The 40mm AA gun, was the same 40mm built by Axis and Allies alike under license from Sweden. Though Germany tried to copycat Nimrod into something better, nothing could beat it for providing anti-aircraft protection for ground formations; other than a squadron of your own fighters overhead.
Half-tracks were the armored personnel carriers of WW II, usually deployed with armored or mechanized infantry units. Only two nations produced half-tracks in World War II, Germany and America.
Both were almost identical in range, troop capacity, and armor protection. The US Army M3 was faster. However, either vehicle would be a good choice. Half-tracks open troop bays could also be modified to mount a howitzer, anti-aircraft guns, or clusters of heavy machine guns.
There were no limits placed on Germany regarding armored cars by the 1919 Treaty of Versailles, since no one at the time took armored cars seriously. So, Germany got to work on them quickly. Resulting in the Puma.
Early versions led the blitzkrieg in Poland, and France conducting reconnaissance ahead of the Panzers; and sometimes with a little infantry support, engaging and defeating Allied units without the Panzers.
The SdKfz 234/3 & 4 were late war models with larger open gun mounts, as Germany was running woefully short on tanks. The SdKfz 234/2, with a 50mm gun, pictured above, was the best of her kind in any army.
Able to reach 55-60mph, Puma was fast for WW II, and could rush to hot infantry firefights in a hurry to lend supporting fire. Though used primarily for field reconnaissance, they also performed security, armed escort, and other subordinate battlefield missions.
For general purpose transportation of all other kinds on the battlefield, and even a few involving light combat, there simply is no competitor to the venerable Jeep. So venerable, that not only did the Soviets ask for them in great numbers; but when German forces managed to capture them, they painted swastikas on them, and used them.
The mortars and artillery of the Axis, Allies and the Soviets were all relatively on par with each other. The only slight differences were barrel sizes. The Soviets in particular had a lengthy list of varying artillery & howitzer sizes, all of which were used in combat, sometimes all mixed together in one unit.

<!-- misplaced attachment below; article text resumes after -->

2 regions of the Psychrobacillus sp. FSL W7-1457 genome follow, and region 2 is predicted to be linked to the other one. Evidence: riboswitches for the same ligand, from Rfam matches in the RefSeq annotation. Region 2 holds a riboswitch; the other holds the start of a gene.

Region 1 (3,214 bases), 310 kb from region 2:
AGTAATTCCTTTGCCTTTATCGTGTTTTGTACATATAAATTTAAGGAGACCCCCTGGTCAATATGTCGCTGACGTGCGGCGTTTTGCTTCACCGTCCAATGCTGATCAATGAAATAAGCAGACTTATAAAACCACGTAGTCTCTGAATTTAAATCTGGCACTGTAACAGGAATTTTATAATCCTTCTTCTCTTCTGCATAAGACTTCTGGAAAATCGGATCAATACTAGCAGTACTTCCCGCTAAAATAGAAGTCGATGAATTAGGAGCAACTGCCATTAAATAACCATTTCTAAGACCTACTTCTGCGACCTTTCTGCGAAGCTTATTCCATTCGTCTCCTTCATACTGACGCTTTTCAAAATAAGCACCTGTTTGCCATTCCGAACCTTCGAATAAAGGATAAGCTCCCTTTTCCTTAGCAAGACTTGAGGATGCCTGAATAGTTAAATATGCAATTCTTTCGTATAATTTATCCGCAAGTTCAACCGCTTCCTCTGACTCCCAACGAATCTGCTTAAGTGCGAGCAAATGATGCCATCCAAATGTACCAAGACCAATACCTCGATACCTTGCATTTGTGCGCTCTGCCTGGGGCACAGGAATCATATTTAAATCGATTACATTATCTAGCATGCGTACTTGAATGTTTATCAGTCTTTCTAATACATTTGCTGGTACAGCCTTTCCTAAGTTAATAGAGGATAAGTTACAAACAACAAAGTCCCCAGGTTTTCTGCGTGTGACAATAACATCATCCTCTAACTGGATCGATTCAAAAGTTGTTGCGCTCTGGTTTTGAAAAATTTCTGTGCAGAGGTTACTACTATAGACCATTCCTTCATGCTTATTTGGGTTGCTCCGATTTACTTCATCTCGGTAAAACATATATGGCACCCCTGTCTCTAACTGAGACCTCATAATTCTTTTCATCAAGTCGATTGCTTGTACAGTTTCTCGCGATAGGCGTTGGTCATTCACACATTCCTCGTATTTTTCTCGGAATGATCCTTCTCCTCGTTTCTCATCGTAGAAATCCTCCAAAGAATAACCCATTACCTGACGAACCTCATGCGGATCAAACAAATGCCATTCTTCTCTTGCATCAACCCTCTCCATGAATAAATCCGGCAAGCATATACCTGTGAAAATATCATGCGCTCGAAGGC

In World War II, precision artillery was but a pipe dream. So, artillery was used in mass barrages for the opening of a general attack, or to break up an enemy advance.
German artillery was most accurate at laying barrages in a given area, Russians the least. The Allies tended to coordinate theirs with air strikes. So, it wasn’t easy to gauge effectiveness and accuracy.
All three blocs each had heavy siege guns and massive railway guns. Though the Germans were the ones to employ the latter the most, and effectively so.
However, there were two standouts, which a perfect World War II Army, should have. But, during the war, most did not have.
The ’88’ anti-tank gun
The ’88’ began life as an anti-aircraft gun. The anti-tank version was rushed into production to counter Soviet T-34’s. Nothing matched the ’88’ in either Soviet or Allied arsenals the entire war in the anti-tank role.
The photo above shows the earliest of the dual purpose 88’s of Rommel’s Afrika Korps, in anti-tank mode. Later in the war, a sole purpose, towed 88mm anti-tank was produced.
The ’88’ was incorporated into Tiger & Panther tank designs due to its success, as well as the Elefant & Jagdpanther heavy tank destroyers. The anti-aircraft variant remained effective and in use for the duration of the war as well.
Developed shortly after World War I, the 75mm Pack Howitzer became a hot favorite of Allied airborne assault forces, and special warfare formations like Rangers, and Commandos. It was light, quickly assembled/disassembled, could be pack hauled in mountains by mule, and easily embarked and debarked from troop gliders. Though not heavy artillery, it was very effective in expeditionary warfare.